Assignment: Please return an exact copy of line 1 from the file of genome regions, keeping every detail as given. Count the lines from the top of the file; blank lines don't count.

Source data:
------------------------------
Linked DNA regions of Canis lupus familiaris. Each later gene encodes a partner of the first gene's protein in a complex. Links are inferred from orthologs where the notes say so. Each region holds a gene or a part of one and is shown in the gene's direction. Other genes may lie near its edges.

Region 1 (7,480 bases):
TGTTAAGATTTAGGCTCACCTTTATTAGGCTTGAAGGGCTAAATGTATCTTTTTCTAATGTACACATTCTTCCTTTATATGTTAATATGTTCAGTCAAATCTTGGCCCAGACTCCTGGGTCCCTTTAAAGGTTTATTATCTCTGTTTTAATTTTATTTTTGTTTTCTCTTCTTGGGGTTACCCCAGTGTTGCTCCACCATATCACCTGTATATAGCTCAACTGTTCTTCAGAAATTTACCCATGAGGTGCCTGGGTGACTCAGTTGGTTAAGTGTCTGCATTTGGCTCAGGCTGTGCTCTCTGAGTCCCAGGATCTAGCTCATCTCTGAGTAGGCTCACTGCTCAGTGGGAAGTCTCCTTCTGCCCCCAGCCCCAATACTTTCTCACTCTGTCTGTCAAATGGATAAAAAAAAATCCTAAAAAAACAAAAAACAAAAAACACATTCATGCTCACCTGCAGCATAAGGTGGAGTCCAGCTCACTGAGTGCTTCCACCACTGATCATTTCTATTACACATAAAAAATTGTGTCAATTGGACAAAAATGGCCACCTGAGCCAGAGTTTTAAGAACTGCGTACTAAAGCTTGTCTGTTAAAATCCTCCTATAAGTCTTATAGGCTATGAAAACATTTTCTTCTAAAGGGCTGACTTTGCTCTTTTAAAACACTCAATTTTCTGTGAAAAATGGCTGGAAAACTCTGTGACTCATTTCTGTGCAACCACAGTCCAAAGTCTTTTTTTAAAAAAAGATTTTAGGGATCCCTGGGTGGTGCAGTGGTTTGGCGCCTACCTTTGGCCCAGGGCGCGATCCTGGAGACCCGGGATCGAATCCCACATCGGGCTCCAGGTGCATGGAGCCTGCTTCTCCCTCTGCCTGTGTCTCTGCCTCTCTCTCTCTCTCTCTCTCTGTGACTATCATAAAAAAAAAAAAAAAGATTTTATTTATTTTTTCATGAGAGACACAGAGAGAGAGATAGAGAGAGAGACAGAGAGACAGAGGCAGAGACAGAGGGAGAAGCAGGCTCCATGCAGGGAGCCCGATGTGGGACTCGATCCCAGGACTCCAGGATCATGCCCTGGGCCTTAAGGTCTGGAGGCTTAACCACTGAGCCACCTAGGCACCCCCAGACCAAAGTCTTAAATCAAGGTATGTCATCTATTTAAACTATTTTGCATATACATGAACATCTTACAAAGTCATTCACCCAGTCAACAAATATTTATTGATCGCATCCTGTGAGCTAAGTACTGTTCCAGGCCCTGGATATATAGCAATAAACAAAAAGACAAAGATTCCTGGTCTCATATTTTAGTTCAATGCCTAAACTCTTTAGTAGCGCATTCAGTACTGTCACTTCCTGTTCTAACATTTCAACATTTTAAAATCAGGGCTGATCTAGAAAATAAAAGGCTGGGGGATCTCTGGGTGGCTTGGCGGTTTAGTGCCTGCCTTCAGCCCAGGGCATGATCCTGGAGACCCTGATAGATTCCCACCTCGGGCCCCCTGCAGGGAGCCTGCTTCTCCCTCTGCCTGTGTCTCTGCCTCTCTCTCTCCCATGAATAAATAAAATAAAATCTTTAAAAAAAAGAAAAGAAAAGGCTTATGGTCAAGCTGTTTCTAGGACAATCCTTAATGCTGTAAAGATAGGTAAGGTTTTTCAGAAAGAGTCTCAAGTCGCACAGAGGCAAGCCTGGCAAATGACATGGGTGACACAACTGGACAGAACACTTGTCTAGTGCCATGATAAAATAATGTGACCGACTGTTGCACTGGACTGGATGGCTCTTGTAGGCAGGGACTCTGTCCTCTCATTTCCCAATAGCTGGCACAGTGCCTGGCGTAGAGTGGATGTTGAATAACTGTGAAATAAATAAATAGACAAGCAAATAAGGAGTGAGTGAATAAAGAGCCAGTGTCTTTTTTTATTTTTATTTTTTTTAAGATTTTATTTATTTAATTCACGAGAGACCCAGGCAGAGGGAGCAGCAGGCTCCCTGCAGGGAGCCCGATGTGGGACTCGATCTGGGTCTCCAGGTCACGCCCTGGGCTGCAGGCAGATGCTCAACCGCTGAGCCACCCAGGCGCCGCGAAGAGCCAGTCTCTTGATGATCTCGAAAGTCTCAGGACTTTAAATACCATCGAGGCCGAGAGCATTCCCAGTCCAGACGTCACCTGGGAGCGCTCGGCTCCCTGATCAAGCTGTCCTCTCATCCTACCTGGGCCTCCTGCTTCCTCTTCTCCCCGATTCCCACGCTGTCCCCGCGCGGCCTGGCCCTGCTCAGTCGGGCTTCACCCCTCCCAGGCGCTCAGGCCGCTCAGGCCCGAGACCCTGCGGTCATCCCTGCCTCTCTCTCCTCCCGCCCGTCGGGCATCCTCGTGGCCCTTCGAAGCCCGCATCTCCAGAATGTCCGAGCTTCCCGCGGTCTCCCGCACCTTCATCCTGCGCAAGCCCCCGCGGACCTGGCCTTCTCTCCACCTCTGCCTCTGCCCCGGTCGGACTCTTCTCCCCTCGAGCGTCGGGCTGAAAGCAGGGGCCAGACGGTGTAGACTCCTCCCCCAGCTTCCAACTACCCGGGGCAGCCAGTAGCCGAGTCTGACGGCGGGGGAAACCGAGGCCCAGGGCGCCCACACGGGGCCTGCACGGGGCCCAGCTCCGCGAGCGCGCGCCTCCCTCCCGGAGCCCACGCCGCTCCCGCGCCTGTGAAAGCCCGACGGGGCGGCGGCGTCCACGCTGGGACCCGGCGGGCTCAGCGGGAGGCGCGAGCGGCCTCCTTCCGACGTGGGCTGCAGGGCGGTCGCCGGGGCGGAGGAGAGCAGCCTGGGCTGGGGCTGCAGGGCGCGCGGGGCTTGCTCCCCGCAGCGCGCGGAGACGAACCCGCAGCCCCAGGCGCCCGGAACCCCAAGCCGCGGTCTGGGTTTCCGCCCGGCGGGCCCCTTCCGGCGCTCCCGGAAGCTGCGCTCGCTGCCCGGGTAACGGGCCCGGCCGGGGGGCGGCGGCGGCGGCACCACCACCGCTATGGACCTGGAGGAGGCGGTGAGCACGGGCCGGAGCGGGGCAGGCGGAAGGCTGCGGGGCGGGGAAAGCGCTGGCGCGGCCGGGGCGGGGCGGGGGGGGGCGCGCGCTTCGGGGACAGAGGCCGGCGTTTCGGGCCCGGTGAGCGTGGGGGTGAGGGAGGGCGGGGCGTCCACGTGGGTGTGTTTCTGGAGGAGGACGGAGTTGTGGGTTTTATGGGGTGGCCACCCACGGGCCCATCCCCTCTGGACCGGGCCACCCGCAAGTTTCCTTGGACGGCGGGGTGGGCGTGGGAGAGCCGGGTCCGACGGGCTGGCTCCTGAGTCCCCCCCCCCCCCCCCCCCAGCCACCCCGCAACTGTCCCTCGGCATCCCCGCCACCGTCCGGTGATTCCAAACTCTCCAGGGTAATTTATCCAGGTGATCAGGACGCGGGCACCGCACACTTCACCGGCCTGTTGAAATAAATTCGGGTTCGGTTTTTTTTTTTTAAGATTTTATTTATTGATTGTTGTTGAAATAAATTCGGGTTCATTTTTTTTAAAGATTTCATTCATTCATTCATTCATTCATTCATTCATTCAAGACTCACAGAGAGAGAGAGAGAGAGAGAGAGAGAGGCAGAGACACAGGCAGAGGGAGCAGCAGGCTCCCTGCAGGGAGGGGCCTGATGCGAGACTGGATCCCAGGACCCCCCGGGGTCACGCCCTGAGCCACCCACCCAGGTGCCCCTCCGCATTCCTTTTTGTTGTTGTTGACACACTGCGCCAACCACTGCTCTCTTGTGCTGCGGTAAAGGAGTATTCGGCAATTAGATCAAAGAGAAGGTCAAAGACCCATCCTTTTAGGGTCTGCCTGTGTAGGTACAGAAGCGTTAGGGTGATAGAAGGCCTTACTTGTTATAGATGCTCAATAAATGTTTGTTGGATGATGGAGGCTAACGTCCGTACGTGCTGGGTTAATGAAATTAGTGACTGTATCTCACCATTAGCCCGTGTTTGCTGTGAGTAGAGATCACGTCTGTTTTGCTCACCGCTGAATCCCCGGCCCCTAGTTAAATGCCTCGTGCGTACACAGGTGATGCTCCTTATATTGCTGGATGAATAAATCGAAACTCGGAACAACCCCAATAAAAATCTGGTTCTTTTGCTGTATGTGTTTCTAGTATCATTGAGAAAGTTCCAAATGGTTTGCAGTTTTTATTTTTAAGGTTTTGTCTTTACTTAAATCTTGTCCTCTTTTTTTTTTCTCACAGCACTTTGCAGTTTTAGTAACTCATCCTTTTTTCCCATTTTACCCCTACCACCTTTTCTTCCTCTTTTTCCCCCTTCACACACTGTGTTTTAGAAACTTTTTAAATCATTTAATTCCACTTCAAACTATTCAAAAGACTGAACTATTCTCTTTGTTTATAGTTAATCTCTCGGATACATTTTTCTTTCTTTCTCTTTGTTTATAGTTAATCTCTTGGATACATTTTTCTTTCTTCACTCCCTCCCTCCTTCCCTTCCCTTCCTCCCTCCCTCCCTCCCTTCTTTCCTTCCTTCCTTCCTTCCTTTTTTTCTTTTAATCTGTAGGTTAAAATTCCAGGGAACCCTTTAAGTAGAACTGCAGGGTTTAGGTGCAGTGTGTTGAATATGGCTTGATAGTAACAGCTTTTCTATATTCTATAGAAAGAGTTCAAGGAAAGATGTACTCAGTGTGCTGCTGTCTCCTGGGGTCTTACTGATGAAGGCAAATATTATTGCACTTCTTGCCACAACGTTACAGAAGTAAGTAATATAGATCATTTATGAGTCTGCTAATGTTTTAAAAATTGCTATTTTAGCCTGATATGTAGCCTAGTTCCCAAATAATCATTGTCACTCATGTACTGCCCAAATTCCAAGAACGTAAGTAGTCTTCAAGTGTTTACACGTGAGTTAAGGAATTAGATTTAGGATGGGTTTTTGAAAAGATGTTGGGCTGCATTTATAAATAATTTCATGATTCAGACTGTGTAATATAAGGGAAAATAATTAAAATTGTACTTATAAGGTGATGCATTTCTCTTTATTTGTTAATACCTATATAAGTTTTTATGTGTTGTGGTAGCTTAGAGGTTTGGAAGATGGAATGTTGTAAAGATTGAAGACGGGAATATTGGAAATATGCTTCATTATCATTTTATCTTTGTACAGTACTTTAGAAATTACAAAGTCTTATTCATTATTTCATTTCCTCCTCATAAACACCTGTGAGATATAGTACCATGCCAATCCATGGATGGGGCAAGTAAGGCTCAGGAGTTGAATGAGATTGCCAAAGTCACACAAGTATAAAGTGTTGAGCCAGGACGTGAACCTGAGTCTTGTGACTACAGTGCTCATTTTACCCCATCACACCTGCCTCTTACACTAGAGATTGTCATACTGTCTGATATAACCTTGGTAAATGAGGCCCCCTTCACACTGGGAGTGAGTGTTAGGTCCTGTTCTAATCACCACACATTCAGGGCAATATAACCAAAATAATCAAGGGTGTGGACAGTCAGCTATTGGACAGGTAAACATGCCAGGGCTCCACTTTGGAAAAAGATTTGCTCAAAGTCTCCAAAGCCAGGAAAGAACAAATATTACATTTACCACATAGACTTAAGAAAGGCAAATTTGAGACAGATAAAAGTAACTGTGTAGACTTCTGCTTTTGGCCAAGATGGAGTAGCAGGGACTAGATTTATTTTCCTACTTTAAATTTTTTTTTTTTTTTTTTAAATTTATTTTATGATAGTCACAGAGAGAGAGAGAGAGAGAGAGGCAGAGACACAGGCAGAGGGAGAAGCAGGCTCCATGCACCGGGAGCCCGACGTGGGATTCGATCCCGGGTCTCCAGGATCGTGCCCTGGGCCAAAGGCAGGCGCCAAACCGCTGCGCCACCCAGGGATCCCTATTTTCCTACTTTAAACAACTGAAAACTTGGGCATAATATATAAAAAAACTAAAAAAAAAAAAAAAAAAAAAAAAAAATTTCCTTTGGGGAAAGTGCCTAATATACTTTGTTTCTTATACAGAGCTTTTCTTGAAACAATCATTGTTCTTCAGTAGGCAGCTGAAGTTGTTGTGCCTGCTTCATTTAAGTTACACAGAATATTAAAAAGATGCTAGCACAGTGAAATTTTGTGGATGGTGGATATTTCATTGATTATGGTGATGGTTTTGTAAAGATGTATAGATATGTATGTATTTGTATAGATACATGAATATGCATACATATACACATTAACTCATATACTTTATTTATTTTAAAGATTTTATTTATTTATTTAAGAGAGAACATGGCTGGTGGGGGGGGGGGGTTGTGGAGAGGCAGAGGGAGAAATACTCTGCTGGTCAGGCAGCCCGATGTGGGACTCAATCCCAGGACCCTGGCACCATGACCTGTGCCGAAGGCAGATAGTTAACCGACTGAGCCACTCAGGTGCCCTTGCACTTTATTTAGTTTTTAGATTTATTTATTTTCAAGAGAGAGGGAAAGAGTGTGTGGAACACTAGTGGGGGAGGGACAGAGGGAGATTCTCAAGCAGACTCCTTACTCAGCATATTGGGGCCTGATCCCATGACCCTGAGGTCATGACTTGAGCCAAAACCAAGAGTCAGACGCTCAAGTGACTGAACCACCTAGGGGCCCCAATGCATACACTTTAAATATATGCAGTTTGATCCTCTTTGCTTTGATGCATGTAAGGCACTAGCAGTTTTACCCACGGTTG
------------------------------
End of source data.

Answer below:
Linked DNA regions of Canis lupus familiaris. Each later gene encodes a partner of the first gene's protein in a complex. Links are inferred from orthologs where the notes say so. Each region holds a gene or a part of one and is shown in the gene's direction. Other genes may lie near its edges.